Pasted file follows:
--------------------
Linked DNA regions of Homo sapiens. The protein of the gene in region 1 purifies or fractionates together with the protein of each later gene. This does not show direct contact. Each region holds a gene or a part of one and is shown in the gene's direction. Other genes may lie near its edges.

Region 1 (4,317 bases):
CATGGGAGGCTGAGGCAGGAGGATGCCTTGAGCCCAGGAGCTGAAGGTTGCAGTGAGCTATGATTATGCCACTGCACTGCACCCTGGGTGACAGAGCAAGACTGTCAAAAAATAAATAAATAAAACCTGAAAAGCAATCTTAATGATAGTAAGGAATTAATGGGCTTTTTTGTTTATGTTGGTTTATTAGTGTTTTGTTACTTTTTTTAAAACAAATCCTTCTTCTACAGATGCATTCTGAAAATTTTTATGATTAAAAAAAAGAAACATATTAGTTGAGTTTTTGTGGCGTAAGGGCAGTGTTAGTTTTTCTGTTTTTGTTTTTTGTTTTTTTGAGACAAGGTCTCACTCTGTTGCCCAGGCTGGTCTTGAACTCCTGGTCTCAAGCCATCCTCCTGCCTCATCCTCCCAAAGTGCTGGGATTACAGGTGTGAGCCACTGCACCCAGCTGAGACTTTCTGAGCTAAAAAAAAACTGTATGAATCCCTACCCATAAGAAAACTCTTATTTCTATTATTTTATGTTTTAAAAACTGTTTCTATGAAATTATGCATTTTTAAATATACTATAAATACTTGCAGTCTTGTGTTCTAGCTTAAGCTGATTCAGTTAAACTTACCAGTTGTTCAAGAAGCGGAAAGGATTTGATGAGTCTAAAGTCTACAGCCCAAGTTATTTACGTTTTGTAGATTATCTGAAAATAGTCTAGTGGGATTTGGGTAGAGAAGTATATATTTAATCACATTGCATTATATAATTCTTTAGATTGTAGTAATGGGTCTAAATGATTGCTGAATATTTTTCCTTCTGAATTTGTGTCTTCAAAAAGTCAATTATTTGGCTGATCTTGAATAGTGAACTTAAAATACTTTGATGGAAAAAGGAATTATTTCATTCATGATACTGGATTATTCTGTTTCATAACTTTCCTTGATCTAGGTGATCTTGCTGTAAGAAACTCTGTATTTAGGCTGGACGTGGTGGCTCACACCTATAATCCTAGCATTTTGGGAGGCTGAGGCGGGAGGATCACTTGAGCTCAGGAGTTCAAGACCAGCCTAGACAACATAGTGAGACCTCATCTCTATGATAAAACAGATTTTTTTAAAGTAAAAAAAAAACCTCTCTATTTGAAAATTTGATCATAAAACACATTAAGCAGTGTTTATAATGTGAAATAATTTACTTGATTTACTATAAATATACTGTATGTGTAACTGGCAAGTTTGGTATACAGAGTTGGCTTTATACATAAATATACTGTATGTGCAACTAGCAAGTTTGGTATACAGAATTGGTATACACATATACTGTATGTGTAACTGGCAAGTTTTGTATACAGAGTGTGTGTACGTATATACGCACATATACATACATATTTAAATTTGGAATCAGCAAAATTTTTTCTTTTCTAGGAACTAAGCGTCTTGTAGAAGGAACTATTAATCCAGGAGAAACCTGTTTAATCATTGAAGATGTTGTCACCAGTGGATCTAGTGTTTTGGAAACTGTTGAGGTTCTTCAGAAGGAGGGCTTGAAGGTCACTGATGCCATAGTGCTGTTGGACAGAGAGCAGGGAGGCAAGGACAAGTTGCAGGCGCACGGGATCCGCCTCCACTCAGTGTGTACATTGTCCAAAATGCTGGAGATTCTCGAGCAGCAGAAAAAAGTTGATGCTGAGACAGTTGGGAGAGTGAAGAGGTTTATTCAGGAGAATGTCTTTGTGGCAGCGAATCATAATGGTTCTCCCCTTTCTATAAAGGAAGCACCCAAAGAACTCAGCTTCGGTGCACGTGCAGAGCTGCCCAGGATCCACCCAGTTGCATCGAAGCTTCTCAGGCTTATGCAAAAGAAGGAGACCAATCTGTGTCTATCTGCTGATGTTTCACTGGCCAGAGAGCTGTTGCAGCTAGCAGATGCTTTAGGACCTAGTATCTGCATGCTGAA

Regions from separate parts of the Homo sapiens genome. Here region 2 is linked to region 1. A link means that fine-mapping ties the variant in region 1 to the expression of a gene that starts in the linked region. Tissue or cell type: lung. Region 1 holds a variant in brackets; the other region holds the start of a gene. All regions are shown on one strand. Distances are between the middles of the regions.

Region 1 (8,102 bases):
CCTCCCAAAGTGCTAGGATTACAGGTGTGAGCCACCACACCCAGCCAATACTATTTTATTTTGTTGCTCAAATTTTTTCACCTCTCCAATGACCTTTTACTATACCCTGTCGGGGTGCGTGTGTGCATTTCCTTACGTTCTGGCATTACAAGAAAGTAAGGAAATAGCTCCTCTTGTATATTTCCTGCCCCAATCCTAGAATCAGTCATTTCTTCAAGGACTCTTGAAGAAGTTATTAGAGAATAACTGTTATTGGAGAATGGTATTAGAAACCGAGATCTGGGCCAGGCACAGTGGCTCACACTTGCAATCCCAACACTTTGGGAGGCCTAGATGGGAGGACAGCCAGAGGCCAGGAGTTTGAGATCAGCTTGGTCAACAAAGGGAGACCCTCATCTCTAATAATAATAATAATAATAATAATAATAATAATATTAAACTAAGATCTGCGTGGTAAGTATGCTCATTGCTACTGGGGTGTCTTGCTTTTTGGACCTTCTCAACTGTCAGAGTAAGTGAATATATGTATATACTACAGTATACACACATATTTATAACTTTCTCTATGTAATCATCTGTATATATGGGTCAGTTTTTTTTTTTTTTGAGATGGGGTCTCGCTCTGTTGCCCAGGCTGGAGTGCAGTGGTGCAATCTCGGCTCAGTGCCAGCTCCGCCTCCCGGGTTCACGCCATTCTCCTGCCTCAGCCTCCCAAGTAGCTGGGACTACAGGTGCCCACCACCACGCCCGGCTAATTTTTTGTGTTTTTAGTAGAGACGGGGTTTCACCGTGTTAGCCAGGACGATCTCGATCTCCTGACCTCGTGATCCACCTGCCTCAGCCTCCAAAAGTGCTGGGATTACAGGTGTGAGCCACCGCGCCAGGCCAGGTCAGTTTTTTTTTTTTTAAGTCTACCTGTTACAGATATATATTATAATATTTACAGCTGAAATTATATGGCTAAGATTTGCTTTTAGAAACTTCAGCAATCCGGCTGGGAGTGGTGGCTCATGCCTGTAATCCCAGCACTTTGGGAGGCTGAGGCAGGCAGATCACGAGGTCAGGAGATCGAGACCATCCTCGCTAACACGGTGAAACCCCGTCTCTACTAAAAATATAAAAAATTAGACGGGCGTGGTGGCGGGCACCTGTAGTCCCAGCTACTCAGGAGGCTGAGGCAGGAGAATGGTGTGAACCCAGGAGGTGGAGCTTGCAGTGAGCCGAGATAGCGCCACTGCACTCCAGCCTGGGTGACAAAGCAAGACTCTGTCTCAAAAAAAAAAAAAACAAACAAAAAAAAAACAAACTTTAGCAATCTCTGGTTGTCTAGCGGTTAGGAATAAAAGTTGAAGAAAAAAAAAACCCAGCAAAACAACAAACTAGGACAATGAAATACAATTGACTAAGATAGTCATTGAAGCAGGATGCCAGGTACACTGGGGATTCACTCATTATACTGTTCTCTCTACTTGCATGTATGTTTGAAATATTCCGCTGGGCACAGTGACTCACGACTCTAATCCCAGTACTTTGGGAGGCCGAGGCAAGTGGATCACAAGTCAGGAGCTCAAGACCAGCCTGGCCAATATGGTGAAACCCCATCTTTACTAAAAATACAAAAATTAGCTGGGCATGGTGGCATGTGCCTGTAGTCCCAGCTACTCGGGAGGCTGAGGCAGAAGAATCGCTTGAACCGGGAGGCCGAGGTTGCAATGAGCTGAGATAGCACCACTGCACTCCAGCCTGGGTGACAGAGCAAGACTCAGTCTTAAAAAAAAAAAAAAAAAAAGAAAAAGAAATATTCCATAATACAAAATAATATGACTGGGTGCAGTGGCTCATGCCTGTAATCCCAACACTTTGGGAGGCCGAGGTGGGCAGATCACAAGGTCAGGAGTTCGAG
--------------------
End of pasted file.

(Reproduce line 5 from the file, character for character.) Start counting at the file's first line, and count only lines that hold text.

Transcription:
Region 1 (8,102 bases):